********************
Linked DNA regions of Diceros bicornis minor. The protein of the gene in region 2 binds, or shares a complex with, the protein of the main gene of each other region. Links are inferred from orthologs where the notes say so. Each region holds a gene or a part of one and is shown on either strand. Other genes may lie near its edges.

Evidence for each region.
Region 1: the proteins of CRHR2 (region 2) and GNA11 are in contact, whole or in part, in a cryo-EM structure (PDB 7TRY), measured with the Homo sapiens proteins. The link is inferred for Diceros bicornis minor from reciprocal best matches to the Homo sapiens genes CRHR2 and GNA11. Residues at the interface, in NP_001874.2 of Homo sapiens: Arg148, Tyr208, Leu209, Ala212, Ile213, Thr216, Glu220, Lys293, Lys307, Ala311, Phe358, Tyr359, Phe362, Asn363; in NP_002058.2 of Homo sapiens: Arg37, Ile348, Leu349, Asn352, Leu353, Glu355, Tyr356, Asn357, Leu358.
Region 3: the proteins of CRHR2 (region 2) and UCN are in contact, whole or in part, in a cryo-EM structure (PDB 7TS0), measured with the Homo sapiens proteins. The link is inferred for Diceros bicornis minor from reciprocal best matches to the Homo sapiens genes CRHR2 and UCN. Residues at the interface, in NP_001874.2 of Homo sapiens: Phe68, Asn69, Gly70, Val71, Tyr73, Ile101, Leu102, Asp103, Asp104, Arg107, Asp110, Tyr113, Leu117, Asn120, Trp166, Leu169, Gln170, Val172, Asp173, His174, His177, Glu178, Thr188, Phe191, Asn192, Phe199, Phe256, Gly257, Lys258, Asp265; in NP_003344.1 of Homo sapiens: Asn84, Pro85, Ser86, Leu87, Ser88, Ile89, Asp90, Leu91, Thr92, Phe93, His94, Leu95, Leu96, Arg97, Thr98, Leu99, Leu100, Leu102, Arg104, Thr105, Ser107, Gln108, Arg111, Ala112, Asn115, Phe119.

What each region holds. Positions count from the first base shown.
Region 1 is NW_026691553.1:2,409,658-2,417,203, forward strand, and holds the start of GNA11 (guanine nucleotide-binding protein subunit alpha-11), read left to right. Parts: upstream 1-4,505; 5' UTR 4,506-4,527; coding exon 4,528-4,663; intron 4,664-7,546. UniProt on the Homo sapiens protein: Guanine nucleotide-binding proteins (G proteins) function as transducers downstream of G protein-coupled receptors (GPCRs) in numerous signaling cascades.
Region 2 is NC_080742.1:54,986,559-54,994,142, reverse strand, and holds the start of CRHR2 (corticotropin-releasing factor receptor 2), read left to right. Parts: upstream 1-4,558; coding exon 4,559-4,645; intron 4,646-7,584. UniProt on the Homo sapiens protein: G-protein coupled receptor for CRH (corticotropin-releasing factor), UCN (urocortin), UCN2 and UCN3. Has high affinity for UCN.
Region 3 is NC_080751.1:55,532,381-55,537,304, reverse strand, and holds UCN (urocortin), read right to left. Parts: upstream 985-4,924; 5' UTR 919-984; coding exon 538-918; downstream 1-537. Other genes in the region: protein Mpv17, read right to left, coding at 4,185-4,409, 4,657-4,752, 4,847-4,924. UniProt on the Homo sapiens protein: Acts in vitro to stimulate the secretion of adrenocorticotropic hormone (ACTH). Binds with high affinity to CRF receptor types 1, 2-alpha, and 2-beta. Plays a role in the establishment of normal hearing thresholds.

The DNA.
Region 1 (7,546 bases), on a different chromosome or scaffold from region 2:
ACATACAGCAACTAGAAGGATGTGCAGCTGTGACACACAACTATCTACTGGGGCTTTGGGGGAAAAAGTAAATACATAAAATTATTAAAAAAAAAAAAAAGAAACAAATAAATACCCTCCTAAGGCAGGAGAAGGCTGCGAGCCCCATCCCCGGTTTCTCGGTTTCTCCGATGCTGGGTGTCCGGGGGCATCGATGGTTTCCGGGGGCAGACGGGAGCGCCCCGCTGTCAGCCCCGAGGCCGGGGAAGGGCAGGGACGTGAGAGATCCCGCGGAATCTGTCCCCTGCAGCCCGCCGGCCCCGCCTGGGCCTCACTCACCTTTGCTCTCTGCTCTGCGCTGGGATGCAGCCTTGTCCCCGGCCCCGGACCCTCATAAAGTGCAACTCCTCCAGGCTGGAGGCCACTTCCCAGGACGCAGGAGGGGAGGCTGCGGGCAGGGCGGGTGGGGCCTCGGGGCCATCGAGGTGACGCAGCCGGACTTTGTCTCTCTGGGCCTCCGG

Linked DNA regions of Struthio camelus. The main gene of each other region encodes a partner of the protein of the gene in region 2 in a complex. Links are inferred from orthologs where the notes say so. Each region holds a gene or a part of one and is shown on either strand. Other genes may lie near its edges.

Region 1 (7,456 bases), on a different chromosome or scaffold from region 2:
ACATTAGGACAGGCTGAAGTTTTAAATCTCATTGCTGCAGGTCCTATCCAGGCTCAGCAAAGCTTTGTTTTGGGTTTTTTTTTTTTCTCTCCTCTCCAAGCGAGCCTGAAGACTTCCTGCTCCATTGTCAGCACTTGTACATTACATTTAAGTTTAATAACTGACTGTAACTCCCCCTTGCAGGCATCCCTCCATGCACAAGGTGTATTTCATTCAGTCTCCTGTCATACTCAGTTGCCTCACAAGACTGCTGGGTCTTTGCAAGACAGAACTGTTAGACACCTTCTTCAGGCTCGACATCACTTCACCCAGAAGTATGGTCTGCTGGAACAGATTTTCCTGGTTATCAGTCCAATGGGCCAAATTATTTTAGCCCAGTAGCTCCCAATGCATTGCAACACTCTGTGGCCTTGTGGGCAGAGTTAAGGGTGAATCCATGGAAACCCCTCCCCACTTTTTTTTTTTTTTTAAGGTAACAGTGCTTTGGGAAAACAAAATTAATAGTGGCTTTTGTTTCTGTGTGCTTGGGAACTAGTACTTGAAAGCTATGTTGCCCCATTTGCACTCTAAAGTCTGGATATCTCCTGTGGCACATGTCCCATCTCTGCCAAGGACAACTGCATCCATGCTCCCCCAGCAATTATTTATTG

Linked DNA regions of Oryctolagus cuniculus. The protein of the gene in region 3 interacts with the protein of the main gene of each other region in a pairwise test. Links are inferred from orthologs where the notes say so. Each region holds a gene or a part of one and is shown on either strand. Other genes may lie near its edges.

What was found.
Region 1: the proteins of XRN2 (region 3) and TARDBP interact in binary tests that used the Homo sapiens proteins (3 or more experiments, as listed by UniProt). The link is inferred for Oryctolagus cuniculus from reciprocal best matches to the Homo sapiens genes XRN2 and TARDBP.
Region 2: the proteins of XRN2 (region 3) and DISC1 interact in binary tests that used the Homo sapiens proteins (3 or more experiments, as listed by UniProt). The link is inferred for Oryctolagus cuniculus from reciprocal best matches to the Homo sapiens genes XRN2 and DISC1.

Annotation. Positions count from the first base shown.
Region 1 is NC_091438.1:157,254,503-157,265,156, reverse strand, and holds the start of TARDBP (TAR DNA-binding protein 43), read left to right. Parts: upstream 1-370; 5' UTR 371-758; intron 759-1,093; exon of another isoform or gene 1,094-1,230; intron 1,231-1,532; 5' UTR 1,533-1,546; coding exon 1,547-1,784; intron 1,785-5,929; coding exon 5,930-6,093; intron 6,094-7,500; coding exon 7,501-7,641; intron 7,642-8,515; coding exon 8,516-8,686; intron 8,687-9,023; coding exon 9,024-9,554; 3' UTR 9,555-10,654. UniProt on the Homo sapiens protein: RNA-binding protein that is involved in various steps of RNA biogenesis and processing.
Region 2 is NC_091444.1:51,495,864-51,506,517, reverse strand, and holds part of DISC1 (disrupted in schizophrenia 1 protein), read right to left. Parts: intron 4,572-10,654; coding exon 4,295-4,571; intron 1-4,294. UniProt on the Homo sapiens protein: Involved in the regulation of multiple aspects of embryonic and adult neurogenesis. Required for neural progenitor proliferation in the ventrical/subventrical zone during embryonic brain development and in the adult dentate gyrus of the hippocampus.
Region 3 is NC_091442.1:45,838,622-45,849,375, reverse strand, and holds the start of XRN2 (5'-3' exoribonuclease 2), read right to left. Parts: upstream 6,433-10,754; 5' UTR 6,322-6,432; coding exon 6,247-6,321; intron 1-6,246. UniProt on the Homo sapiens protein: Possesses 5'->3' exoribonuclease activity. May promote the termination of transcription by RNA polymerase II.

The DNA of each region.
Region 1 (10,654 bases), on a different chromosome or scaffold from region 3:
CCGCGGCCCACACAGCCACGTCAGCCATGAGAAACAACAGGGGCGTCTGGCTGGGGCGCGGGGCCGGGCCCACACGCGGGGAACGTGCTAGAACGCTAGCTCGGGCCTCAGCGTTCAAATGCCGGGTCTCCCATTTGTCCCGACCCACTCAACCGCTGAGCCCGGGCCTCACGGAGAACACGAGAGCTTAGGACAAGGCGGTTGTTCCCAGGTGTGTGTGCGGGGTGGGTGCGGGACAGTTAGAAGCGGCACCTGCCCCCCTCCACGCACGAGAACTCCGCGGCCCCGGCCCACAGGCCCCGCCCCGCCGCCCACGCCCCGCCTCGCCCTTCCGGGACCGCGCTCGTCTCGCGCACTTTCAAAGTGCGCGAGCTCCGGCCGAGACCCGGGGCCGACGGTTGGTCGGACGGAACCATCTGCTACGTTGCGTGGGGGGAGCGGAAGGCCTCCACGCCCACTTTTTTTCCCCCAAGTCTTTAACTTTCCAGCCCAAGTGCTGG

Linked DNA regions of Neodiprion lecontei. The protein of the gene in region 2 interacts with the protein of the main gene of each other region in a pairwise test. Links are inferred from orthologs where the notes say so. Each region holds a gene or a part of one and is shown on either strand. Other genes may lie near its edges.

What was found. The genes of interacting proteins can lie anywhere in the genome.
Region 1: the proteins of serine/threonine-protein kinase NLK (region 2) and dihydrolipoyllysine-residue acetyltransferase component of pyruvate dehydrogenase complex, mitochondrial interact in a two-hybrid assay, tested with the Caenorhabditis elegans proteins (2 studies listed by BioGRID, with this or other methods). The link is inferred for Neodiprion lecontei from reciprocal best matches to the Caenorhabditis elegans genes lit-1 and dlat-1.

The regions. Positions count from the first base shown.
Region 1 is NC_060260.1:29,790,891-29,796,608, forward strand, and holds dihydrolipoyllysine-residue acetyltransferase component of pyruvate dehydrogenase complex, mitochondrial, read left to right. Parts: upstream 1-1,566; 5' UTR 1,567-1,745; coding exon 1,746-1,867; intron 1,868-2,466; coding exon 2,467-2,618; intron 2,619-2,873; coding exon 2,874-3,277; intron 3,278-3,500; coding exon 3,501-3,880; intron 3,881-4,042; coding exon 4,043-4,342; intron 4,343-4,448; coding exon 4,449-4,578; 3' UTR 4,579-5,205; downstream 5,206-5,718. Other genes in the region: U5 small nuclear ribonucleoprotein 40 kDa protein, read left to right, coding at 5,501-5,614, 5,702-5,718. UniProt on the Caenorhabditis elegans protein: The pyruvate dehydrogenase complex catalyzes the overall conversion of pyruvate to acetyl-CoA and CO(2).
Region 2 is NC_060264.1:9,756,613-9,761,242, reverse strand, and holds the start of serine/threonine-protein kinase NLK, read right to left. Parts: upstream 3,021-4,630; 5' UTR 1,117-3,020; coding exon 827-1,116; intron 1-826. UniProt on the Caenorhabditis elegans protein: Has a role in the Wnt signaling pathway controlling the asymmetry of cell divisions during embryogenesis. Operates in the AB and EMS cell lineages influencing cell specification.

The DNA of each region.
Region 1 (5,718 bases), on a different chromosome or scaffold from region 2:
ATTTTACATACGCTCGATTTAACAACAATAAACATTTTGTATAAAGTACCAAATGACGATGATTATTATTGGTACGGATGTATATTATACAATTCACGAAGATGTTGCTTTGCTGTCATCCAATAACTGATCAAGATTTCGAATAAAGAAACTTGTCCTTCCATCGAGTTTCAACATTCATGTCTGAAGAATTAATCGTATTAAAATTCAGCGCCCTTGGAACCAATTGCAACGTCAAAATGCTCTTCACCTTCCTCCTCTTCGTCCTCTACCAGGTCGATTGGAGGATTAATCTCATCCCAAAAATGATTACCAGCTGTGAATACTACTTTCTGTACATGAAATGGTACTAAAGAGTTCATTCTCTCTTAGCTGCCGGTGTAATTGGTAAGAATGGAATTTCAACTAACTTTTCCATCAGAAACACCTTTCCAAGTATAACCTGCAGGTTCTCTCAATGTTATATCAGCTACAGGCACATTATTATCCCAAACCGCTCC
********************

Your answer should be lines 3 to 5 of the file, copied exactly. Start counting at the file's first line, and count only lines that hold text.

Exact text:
Region 1: the proteins of CRHR2 (region 2) and GNA11 are in contact, whole or in part, in a cryo-EM structure (PDB 7TRY), measured with the Homo sapiens proteins. The link is inferred for Diceros bicornis minor from reciprocal best matches to the Homo sapiens genes CRHR2 and GNA11. Residues at the interface, in NP_001874.2 of Homo sapiens: Arg148, Tyr208, Leu209, Ala212, Ile213, Thr216, Glu220, Lys293, Lys307, Ala311, Phe358, Tyr359, Phe362, Asn363; in NP_002058.2 of Homo sapiens: Arg37, Ile348, Leu349, Asn352, Leu353, Glu355, Tyr356, Asn357, Leu358.
Region 3: the proteins of CRHR2 (region 2) and UCN are in contact, whole or in part, in a cryo-EM structure (PDB 7TS0), measured with the Homo sapiens proteins. The link is inferred for Diceros bicornis minor from reciprocal best matches to the Homo sapiens genes CRHR2 and UCN. Residues at the interface, in NP_001874.2 of Homo sapiens: Phe68, Asn69, Gly70, Val71, Tyr73, Ile101, Leu102, Asp103, Asp104, Arg107, Asp110, Tyr113, Leu117, Asn120, Trp166, Leu169, Gln170, Val172, Asp173, His174, His177, Glu178, Thr188, Phe191, Asn192, Phe199, Phe256, Gly257, Lys258, Asp265; in NP_003344.1 of Homo sapiens: Asn84, Pro85, Ser86, Leu87, Ser88, Ile89, Asp90, Leu91, Thr92, Phe93, His94, Leu95, Leu96, Arg97, Thr98, Leu99, Leu100, Leu102, Arg104, Thr105, Ser107, Gln108, Arg111, Ala112, Asn115, Phe119.

What each region holds. Positions count from the first base shown.